Here’s a 3-D picture of a pretty good mobile sauna.
- 8×12 structure
- 6×8 sauna room*
- 6×8 changing room
- dual benches on either side.
- stove centered along the back wall.
- 2×4 framed construction
- 5/12 roof pitch
- put a window in your sauna if you have a nice view.
I have been in over 100 saunas, and have sat in every one and have considered what’s good, bad and ugly with the design and construction of each sauna.
Some saunas are two man saunas, and don’t allow for a good sauna party. Some saunas are bigger than a four man sauna and take too long to heat up, use too much wood, or the loyly (steam rising from tossing water on the rocks) never reaches you. With divine proportion, according to the Greeks and confirmed by Da Vinci (thanks Matt), this is my ultimate sauna plan.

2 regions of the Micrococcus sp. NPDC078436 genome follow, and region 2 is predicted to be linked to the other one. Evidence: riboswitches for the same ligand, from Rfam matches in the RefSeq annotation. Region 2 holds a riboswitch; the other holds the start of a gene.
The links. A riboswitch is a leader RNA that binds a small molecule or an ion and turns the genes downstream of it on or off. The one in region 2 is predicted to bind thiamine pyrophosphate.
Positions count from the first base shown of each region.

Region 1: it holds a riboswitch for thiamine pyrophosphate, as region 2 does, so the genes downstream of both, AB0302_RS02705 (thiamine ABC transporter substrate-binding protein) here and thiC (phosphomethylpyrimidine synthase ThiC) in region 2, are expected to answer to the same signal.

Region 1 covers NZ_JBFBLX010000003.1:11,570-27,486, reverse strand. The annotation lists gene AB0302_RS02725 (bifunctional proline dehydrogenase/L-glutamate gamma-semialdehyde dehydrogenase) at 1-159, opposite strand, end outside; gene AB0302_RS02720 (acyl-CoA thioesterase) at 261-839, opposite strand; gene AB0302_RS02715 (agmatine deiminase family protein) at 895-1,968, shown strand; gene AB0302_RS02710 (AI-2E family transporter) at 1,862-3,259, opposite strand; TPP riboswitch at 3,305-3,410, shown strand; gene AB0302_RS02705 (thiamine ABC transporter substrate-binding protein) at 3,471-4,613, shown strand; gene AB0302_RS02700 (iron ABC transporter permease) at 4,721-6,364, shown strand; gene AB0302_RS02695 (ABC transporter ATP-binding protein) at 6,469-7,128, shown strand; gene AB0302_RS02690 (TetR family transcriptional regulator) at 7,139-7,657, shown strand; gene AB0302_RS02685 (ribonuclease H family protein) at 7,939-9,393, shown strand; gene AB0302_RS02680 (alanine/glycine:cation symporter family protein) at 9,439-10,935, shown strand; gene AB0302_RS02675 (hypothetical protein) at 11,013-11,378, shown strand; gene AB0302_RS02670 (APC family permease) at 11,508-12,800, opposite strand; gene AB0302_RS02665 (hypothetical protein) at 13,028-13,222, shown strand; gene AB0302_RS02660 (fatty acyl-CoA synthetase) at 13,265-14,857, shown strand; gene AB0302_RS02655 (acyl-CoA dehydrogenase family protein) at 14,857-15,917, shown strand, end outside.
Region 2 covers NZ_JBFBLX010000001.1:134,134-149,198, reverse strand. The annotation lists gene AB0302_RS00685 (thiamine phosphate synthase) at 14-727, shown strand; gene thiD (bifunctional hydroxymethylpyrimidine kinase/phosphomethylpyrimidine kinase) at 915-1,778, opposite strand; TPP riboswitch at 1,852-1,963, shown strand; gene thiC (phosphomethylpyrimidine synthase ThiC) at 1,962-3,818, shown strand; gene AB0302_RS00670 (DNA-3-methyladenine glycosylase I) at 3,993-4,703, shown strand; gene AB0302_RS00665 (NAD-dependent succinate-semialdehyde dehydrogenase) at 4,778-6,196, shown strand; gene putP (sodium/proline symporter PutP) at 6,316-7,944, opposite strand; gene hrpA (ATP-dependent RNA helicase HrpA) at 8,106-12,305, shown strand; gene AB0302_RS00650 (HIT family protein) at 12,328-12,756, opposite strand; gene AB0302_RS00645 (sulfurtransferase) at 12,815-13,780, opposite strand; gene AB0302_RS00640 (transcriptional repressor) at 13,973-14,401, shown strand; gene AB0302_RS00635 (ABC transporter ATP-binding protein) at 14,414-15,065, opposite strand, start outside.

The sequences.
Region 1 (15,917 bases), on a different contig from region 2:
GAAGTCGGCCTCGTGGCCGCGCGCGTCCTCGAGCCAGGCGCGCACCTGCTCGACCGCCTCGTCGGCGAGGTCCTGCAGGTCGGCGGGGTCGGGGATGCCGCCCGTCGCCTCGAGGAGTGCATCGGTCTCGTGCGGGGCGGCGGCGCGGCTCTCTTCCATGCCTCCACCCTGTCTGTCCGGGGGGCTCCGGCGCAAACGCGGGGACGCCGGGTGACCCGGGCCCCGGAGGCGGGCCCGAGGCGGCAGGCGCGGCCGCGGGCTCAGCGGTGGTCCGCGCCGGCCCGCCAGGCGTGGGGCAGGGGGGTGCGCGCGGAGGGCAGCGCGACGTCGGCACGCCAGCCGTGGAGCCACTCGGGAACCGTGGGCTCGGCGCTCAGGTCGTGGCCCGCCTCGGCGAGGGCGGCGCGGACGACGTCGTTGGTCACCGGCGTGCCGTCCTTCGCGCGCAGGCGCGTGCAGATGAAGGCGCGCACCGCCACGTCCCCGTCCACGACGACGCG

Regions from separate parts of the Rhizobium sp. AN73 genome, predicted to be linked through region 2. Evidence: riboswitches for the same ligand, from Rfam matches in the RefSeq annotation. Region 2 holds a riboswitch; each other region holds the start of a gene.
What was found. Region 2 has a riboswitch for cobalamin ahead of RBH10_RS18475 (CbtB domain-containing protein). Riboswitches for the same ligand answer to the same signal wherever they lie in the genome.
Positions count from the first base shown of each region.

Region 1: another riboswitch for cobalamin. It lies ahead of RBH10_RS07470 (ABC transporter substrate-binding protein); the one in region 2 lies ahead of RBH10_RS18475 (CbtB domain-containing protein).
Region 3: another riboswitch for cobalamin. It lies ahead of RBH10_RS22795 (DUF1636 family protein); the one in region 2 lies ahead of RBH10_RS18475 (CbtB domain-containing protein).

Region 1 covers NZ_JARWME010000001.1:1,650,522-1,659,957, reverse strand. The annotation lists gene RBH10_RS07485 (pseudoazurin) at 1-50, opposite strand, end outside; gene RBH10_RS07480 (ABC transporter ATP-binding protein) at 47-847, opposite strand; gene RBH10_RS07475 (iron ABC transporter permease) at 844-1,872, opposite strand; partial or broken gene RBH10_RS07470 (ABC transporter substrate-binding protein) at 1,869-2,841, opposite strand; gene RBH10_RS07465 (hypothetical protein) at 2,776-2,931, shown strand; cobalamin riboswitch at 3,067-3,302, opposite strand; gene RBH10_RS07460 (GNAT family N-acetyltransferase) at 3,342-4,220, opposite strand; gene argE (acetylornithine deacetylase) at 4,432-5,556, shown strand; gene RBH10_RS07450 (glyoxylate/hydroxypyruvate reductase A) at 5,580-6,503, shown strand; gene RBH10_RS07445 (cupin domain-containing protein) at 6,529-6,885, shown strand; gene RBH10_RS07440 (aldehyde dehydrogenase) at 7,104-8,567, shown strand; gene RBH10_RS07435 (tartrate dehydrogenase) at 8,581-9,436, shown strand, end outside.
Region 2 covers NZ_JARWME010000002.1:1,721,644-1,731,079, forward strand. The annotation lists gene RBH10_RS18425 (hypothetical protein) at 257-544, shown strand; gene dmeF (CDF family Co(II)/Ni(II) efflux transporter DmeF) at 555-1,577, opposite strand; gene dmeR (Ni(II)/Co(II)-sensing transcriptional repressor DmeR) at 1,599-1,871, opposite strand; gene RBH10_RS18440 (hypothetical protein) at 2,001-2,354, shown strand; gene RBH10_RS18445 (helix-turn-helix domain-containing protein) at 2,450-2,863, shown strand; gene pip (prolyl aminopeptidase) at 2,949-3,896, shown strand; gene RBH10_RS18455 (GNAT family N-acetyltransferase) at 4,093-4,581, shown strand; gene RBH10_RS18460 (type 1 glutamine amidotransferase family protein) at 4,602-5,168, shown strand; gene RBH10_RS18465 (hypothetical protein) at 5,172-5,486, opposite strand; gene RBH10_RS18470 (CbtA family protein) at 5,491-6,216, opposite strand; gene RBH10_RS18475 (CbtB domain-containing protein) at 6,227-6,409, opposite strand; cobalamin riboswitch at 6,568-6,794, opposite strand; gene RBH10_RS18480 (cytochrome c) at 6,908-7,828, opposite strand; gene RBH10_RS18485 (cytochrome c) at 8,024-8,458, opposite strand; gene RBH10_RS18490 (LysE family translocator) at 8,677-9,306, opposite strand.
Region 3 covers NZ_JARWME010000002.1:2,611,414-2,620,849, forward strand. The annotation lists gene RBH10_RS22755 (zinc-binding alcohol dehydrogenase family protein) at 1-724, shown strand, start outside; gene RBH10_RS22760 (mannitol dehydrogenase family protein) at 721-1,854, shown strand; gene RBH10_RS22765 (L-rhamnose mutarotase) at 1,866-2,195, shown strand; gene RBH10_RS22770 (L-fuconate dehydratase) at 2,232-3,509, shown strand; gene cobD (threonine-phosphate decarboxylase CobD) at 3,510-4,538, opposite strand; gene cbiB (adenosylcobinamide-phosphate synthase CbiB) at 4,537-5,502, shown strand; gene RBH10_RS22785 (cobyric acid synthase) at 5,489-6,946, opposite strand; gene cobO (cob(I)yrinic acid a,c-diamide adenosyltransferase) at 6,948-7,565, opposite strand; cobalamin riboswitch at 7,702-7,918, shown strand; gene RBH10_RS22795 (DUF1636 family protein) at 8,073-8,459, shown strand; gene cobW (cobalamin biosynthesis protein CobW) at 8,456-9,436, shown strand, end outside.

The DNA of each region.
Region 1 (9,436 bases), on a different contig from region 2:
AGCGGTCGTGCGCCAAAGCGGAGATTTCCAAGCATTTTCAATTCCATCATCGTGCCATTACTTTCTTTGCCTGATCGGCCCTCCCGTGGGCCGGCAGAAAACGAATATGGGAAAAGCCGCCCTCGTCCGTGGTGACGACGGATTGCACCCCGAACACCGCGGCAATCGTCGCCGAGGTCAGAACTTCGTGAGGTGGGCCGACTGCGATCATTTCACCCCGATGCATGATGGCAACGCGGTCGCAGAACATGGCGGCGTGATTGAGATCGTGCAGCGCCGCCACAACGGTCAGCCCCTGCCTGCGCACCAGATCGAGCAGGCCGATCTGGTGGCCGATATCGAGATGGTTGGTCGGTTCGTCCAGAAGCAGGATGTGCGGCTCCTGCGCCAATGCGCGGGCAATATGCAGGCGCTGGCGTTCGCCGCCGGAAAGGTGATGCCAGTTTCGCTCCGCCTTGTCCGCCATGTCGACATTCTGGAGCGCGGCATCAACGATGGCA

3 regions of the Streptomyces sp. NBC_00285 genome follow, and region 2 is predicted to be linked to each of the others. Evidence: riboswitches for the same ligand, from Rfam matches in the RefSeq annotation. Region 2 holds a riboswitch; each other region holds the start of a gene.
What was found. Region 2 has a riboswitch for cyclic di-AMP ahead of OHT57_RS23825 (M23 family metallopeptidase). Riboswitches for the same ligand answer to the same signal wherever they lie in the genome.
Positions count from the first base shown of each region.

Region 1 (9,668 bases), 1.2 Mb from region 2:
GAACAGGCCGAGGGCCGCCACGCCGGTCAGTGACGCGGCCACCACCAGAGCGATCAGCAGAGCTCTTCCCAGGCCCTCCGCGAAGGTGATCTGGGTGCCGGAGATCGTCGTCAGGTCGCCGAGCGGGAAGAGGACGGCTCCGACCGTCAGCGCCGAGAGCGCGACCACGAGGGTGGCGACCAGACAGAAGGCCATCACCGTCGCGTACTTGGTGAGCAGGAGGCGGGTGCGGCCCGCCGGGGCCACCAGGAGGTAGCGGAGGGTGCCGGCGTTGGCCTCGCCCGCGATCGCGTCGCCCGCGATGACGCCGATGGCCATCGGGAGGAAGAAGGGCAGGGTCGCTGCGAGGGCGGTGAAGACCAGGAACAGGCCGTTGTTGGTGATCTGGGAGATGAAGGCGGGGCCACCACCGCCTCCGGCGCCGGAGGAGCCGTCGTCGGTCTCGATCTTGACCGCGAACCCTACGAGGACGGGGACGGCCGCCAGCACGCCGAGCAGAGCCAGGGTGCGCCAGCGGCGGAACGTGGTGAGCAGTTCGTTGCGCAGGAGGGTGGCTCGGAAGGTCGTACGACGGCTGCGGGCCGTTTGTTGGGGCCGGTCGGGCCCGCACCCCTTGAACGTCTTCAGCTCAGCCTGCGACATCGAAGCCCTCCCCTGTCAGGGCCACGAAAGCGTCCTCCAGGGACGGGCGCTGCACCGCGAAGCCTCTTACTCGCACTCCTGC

This design uses North American standard measurements, minimizing waste in construction and allowing for full cuts of material. This design gives you a changing room, a critical space for privacy, having a beer between rounds, and a buffer for temperature extremes in cold climates.
TIP: Frame the interior wall with 2×2’s vs. 2×4’s. (just sheath the wall with 1/2″ plywood for rigidity). This is a non load bearing wall, and the extra 1.5″ sure is valuable!
EXTRA TIP: * The interior wall can be nudged slightly to allow for a slightly bigger sauna room (say 6’2″x7’4″ interior dimensions). Four people can fit nicely along a 6’2″ bench, and it’s nice to lay along your sauna bench. A comfy sauna and ample changing room is the goal. Having a bunch of people over for a sauna party? don’t sweat it! click here for the sauna party equation.
3/5/15 update to post:
The 3D drawing above may not be the best stove placement. Thanks to Adam comment below, here is arguably two different configurations each offering advantages of:
- more standing space.
- less staring at each other on the bench vibe.
- less bumping into the stove ouch.
- asymmetrical flow, best discussed between rounds in the garden all misty wet with rain.